One of the more popular trends in the ham radio community right now is operating away from the shack. Parks on the Air (POTA) is an excellent way to take a mobile radio off-grid and operate in the beauty of nature, but for those who want to take their rig to more extreme locations there’s another operating award program called Summits on the Air (SOTA) that requires the radio operator to set up a station on a mountaintop instead. This often requires lightweight, low-power radios to keep weight down for the hike, and [Dan] aka [AI6XG] has created a radio from scratch to do just that.
[Dan] is also a vacuum tube and CW (continuous wave/Morse code) operator on top of his interest in summiting various mountains, so this build incorporates all of his interests. Most vacuum tubes take a lot of energy to operate, but he dug up a circuit from 1967 that uses a single tube which can operate from a 12 volt battery instead of needing mains power, thanks to some help from a more modern switch-mode power supply (SMPS). The SMPS took a bit of research, though, in order to find one that wouldn’t interfere with the radio’s operation. That plus a few other modern tweaks like a QCX interface and a switch to toggle between receive to transmit easily allows this radio to be quite versatile when operating while maintaining its portability and durability when summiting.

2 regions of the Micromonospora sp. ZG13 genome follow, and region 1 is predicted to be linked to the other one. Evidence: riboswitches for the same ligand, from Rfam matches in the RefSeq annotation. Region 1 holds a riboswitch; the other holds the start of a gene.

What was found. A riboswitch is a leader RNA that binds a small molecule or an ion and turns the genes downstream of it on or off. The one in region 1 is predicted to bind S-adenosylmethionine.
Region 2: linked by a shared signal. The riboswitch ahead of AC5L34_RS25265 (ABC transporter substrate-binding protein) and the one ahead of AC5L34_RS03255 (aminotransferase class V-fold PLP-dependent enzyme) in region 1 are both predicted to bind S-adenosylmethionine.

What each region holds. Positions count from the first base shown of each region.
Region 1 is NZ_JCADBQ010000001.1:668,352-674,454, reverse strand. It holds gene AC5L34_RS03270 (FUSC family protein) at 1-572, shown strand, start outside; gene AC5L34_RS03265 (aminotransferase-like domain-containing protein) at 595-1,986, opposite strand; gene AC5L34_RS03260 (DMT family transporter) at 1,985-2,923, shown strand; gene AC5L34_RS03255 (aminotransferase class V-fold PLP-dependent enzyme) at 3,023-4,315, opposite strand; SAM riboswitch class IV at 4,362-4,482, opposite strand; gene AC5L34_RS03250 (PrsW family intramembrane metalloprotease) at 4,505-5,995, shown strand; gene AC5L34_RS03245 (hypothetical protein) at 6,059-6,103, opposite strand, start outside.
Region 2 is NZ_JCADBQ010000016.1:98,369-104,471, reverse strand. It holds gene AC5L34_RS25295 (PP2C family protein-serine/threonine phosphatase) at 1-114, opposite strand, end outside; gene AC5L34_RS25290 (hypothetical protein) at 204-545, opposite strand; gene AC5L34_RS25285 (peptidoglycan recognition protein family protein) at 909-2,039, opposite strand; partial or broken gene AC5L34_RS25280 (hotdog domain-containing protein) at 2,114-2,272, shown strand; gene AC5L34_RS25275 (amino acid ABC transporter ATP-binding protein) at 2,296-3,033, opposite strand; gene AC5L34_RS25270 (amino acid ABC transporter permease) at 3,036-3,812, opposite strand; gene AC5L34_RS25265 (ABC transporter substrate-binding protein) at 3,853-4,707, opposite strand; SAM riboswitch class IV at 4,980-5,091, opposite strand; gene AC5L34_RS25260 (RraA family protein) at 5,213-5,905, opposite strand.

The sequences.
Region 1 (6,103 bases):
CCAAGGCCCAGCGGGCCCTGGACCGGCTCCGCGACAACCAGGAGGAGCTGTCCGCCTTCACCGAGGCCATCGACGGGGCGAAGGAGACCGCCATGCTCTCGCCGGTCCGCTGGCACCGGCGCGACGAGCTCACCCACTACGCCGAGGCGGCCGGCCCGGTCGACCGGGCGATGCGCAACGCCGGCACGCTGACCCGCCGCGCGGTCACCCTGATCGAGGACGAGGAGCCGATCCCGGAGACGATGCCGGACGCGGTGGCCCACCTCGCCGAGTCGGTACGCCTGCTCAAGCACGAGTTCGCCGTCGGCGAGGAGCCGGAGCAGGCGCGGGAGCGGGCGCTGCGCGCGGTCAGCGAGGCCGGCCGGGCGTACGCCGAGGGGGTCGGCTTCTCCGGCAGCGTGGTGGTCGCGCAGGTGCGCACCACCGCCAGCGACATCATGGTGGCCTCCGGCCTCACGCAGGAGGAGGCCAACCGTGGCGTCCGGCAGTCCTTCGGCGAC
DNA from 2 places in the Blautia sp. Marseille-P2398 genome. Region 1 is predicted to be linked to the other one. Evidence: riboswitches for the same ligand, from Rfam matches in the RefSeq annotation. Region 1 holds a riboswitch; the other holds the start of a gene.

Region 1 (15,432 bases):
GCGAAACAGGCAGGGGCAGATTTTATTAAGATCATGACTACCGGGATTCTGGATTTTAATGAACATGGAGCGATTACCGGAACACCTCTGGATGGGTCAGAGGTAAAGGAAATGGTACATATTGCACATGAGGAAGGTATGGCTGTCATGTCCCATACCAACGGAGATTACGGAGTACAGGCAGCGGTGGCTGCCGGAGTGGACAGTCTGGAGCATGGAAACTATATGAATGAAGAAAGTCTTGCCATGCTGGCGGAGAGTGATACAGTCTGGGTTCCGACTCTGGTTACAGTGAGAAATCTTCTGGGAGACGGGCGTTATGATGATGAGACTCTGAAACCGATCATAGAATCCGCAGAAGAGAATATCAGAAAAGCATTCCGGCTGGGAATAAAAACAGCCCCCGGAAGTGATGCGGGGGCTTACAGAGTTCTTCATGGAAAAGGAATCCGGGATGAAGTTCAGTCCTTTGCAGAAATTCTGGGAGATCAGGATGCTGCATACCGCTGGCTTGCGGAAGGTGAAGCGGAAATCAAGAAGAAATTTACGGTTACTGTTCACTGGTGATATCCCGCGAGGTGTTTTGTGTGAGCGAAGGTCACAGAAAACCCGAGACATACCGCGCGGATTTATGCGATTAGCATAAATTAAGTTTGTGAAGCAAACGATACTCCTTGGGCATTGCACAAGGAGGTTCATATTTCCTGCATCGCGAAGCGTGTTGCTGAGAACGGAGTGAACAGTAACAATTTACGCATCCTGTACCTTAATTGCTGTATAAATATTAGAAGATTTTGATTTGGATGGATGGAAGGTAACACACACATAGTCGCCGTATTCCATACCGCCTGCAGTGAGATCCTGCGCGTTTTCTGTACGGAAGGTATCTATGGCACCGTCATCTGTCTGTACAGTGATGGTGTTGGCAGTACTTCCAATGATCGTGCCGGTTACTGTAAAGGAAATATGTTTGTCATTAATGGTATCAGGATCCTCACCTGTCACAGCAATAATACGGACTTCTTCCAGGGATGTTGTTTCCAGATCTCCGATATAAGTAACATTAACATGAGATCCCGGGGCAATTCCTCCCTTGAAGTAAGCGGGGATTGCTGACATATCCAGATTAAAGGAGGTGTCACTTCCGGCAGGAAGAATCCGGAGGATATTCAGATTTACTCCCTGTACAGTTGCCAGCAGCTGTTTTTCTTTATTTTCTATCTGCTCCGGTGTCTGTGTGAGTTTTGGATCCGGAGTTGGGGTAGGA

For those looking to replicate a tube-based radio like this one, [Dan] has made all of the schematics available on his GitHub page. The only other limitation to keep in mind with a build like this is that it tends to only work on a very narrow range of frequencies without adding further complexity to the design, in this case within the CW portion of the 40-meter band. But that’s not really a bad thing as most radios with these design principles tend to work this way. For some other examples, take a look at these antique QRP radios for operating using an absolute minimum of power.